Is fusion energy around the corner?

Illinois News Bureau AUSTIN KEATING DEC 22, 2015

The W7-X experiment’s successful creation of plasma in Germany is a step along the path to fusion energy, says Illinois research professor Daniel Andruczyk.
Photo by L. Brian Stauffer

Editor’s note: Nuclear fusion – the process of recreating the reaction that powers the sun for unlimited energy – has been making large gains in the past few months. Most recently, the Max Planck Institute for Plasma Physics in Greifswald, Germany, has switched on their latest experimental reactor, Wendelstein 7-X. Daniel Andruczyk, a research professor of nuclear, plasma and radiological engineering at Illinois, worked on the predecessor to W7-X, WEGA, helping to develop some of the diagnostic, heating and control systems for the newer machine. He talked about the current state of fusion energy research with News Bureau physical sciences intern Austin Keating.

Could you explain what fusion is, and how the W7-X power-up this month is a step toward fusion energy?

The eventual goal in fusion is to have self-heating plasma, where it is hot enough from the reactions happening that we can switch off the external heating systems. We’re getting closer to this with machines such as W7-X coming online now and in the next decade.

When W7-X was activated recently, they were aiming for “first plasma.” It’s just to say, “Are things working?” Nothing fancy, just running it for a second to make sure it works.

What’s the end goal for W7-X? Could it be the first sustained fusion reactor?

With W7-X, they’re aiming to achieve true steady state. They want to be able to operate the plasma at fusion-relevant parameters for 30 minutes or more. That’s what they’re going to be working on the next 10 to 15 years.

W7-X is obviously still an experimental machine. It’s not a reactor in the true sense that you’re going to get energy out of it. It’s a proof of concept. If this works, then you have the next step where you build a prototype of a future power station. It’s designed to put out more energy than what’s put in – and fusion has so far not been able to do something like that.

What are some of the challenges that have made achieving fusion energy so elusive, and are we any closer to overcoming them?

One of the hurdles in fusion right now is the materials. The plasmas are heated up to over 100 million degrees, so you have this hot soup of plasma. The ions and electrons have a lot of energy from being that hot, so if they hit a surface within the machine, they’re going to do a lot of damage to that surface. This throws up impurities into the plasma that affect the plasma’s performance, and results in damage where we have to shut a machine down to repair it.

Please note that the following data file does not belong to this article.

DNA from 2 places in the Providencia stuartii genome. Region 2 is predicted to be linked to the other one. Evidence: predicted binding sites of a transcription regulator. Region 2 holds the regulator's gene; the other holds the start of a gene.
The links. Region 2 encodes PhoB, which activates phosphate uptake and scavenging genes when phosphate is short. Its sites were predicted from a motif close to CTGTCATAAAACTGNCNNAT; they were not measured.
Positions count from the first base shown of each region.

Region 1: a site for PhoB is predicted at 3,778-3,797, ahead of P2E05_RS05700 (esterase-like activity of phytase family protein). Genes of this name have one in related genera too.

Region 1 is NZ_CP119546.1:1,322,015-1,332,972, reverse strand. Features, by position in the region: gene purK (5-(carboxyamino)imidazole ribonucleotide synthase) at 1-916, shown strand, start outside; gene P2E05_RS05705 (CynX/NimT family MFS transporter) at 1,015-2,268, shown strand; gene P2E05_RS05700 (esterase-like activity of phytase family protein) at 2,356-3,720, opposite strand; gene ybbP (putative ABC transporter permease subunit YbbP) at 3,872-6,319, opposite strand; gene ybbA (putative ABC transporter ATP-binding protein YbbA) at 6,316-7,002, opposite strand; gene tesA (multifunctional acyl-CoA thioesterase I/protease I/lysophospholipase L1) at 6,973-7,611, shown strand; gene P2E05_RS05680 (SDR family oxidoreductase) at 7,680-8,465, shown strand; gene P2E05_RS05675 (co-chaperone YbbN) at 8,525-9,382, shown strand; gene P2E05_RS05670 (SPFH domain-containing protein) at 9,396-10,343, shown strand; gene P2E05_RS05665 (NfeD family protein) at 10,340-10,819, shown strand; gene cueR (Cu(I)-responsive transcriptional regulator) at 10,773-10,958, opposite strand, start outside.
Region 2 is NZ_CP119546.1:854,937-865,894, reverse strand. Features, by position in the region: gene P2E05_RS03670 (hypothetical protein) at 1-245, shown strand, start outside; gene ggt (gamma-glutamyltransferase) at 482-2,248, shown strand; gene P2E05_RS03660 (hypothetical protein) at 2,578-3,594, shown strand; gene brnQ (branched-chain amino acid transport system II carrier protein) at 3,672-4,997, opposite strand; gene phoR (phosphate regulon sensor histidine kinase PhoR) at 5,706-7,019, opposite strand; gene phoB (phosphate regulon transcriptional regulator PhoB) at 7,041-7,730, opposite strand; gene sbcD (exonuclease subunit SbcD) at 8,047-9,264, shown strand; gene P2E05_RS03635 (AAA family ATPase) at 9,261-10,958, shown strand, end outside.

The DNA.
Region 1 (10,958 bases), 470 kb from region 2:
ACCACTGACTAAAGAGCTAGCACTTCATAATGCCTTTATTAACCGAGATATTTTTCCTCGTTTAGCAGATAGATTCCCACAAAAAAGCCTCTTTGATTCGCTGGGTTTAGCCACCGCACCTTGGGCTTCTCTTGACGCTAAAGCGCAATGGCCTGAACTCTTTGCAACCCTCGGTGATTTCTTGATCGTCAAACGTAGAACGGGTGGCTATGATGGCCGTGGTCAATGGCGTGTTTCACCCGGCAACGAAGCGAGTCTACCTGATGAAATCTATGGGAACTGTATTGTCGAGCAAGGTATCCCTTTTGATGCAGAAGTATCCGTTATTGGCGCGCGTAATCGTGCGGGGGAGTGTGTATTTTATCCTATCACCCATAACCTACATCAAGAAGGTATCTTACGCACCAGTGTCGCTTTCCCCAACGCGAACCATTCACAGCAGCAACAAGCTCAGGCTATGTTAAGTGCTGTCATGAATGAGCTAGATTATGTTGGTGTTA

One way to try to mitigate this is to build the machine big enough that the power loads on the walls are low enough for this not to be a problem. That’s why the International Thermonuclear Experimental Reactor is so big and expensive – $20 billion. They need to give the suspended plasma room to keep down the power loads on the surfaces.

Here at the Center for Plasma-Material Interaction at Illinois, we are researching ways to make the inner wall materials able to withstand the large power loads. One way is to make them from liquid metal, namely lithium. If we can achieve this, then the vacuum chamber can be smaller and the costs can start to be reduced.

The Max Planck Institute donated the W7-X predecessor that I worked on, WEGA, to the University of Illinois. We renamed it HIDRA. Once we get the main power systems operational on HIDRA in the next two or three months, we’ll be able to start testing some of our ideas.

There’s a running joke with fusion energy that it’s always “30 years away.” What gives you hope?

Technology was never advanced enough for fusion until now. Today’s technology makes fusion really possible.

The first ideas and concepts of fusion actually came out in the 1930s. That was the first time scientists thought of using the fusion reactions, which power stars, for energy. In the ’50s, everyone started to build these machines to try to do fusion. People came up with theories and started testing them. They’d heat up gas to get plasma, and then they’d get instabilities, and then they’d figure out how to stabilize it from there. New, unforeseen instabilities would always crop-up.

With ITER, we don’t quite know what it’s going to throw at us. For all we know, there could be a whole new physics regime behind getting plasma to the point that it’s so hot that it can heat itself. But all the evidence so far shows it will work – and that’s exciting because if fusion works, it will revolutionize mankind.